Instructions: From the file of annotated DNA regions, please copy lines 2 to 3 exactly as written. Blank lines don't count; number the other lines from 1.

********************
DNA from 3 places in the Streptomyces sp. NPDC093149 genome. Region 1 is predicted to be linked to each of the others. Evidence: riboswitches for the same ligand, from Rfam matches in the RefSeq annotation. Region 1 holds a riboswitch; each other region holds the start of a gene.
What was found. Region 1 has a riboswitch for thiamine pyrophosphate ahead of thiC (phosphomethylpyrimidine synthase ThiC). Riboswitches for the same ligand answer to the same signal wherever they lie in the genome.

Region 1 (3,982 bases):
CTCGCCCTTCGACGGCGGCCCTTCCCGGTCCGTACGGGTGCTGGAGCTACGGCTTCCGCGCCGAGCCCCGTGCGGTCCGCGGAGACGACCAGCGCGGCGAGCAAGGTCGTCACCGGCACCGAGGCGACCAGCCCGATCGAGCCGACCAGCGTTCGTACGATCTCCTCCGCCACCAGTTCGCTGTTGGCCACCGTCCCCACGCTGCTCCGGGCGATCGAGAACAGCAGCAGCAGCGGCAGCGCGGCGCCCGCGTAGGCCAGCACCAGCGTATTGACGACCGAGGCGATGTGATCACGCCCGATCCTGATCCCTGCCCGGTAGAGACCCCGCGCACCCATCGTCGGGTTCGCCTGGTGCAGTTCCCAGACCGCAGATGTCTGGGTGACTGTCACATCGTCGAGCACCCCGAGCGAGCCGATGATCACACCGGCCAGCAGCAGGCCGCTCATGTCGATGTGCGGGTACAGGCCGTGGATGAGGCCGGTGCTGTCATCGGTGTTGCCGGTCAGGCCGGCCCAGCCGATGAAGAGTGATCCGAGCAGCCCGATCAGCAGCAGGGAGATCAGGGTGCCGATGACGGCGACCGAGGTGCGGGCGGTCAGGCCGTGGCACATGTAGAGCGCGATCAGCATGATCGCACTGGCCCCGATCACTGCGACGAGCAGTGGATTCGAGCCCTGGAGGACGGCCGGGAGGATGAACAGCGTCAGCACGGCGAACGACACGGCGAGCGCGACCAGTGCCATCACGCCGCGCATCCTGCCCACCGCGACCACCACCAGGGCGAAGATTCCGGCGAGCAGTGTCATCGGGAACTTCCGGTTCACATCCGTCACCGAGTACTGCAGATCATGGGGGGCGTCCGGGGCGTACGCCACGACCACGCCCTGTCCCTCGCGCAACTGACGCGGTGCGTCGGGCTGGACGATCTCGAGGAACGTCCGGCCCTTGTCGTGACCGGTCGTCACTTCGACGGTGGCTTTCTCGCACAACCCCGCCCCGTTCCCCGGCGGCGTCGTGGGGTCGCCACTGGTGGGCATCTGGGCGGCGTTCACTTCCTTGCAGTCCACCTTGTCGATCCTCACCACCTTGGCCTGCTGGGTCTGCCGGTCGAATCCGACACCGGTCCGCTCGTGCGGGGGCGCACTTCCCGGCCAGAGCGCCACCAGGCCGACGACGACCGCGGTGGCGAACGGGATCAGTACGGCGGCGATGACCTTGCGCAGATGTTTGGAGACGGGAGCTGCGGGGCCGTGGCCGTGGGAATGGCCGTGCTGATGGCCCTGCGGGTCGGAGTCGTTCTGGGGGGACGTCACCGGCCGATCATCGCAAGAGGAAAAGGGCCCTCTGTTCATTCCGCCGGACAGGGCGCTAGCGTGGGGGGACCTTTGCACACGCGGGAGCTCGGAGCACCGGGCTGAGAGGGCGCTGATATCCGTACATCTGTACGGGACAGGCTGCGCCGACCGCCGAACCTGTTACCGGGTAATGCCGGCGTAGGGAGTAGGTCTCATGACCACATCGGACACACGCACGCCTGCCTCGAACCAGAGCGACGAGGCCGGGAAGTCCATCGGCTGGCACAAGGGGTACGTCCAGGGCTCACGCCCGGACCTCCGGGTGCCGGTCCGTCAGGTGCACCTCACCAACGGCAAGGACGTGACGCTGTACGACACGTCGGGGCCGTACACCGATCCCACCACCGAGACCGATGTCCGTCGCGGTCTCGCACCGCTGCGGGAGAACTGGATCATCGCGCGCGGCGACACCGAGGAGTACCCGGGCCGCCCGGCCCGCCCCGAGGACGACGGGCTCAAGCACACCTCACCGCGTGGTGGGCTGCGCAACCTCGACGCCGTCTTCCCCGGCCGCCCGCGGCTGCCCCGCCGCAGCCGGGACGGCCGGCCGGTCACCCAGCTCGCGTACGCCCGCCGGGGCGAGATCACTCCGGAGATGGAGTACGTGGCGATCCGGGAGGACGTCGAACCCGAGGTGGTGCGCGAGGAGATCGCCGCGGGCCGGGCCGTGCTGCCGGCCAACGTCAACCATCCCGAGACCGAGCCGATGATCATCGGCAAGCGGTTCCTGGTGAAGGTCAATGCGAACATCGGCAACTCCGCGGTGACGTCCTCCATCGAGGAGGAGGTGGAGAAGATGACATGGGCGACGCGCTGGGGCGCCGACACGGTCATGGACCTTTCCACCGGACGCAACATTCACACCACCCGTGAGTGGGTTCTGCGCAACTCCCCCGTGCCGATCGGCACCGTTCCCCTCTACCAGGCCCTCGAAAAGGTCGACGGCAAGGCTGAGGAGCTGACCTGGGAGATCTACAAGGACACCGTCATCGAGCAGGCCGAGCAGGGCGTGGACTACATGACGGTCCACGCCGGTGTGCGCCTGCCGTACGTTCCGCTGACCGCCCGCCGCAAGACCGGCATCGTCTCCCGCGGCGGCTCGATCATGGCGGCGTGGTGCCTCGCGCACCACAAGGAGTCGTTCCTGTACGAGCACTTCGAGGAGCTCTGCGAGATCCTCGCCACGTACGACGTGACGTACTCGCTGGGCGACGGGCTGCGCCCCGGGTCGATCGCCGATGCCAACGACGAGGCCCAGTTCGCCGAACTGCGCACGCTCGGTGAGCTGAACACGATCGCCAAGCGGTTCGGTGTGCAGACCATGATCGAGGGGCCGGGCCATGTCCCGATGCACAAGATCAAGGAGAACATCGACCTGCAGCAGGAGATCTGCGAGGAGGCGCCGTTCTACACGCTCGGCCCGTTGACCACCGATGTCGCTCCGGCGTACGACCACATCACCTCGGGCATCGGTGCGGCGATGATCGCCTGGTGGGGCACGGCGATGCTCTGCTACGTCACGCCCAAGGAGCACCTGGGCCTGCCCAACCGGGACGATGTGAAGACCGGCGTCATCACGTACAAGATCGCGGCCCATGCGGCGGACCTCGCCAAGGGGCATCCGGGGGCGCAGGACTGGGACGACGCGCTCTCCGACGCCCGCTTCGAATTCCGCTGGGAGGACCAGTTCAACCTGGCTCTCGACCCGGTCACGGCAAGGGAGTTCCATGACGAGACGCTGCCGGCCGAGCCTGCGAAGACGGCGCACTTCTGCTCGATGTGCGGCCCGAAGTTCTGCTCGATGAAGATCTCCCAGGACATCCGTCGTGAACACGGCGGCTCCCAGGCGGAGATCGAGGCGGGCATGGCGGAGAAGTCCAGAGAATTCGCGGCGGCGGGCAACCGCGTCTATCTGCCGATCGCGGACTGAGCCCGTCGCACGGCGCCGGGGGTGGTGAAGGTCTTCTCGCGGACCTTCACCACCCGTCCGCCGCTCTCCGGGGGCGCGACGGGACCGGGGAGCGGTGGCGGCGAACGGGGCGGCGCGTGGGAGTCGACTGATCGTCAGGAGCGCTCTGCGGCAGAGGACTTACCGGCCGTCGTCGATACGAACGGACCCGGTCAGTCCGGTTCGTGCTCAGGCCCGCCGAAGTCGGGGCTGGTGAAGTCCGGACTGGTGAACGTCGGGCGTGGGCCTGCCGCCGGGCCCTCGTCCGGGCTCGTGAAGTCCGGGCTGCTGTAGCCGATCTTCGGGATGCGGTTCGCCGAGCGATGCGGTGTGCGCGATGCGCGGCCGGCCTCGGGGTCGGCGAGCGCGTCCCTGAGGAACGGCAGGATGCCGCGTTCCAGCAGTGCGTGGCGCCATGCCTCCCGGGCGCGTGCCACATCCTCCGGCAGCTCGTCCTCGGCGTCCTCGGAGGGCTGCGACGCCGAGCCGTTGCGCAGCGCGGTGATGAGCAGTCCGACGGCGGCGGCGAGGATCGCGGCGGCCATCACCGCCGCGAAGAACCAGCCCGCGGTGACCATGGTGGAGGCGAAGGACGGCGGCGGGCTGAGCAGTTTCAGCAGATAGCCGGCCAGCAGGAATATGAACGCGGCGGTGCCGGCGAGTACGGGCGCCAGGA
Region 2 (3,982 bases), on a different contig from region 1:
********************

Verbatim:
What was found. Region 1 has a riboswitch for thiamine pyrophosphate ahead of thiC (phosphomethylpyrimidine synthase ThiC). Riboswitches for the same ligand answer to the same signal wherever they lie in the genome.

Region 1 (3,982 bases):